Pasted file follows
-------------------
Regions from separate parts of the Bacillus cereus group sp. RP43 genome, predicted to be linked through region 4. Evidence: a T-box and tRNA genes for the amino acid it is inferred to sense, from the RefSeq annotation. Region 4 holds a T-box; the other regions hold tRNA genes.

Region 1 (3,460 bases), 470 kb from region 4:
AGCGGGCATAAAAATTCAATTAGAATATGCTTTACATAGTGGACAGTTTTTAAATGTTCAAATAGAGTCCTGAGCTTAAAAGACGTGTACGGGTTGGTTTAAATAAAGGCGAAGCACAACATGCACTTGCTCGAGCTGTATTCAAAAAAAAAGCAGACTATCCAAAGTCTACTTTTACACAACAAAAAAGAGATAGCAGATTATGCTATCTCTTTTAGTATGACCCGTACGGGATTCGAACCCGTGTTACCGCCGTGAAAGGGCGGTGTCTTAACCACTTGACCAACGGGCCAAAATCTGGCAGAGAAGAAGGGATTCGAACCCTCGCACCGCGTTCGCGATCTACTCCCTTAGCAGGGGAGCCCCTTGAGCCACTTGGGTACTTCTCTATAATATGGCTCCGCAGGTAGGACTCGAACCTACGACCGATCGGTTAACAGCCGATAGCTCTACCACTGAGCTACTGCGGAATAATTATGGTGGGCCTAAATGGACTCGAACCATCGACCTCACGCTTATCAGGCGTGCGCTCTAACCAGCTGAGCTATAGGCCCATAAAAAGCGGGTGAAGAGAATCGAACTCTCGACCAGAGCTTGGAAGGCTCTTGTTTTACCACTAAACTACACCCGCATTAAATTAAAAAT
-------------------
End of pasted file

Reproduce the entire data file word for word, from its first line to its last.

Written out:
Regions from separate parts of the Bacillus cereus group sp. RP43 genome, predicted to be linked through region 4. Evidence: a T-box and tRNA genes for the amino acid it is inferred to sense, from the RefSeq annotation. Region 4 holds a T-box; the other regions hold tRNA genes.

Region 1 (3,460 bases), 470 kb from region 4:
AGCGGGCATAAAAATTCAATTAGAATATGCTTTACATAGTGGACAGTTTTTAAATGTTCAAATAGAGTCCTGAGCTTAAAAGACGTGTACGGGTTGGTTTAAATAAAGGCGAAGCACAACATGCACTTGCTCGAGCTGTATTCAAAAAAAAAGCAGACTATCCAAAGTCTACTTTTACACAACAAAAAAGAGATAGCAGATTATGCTATCTCTTTTAGTATGACCCGTACGGGATTCGAACCCGTGTTACCGCCGTGAAAGGGCGGTGTCTTAACCACTTGACCAACGGGCCAAAATCTGGCAGAGAAGAAGGGATTCGAACCCTCGCACCGCGTTCGCGATCTACTCCCTTAGCAGGGGAGCCCCTTGAGCCACTTGGGTACTTCTCTATAATATGGCTCCGCAGGTAGGACTCGAACCTACGACCGATCGGTTAACAGCCGATAGCTCTACCACTGAGCTACTGCGGAATAATTATGGTGGGCCTAAATGGACTCGAACCATCGACCTCACGCTTATCAGGCGTGCGCTCTAACCAGCTGAGCTATAGGCCCATAAAAAGCGGGTGAAGAGAATCGAACTCTCGACCAGAGCTTGGAAGGCTCTTGTTTTACCACTAAACTACACCCGCATTAAATTAAAAAT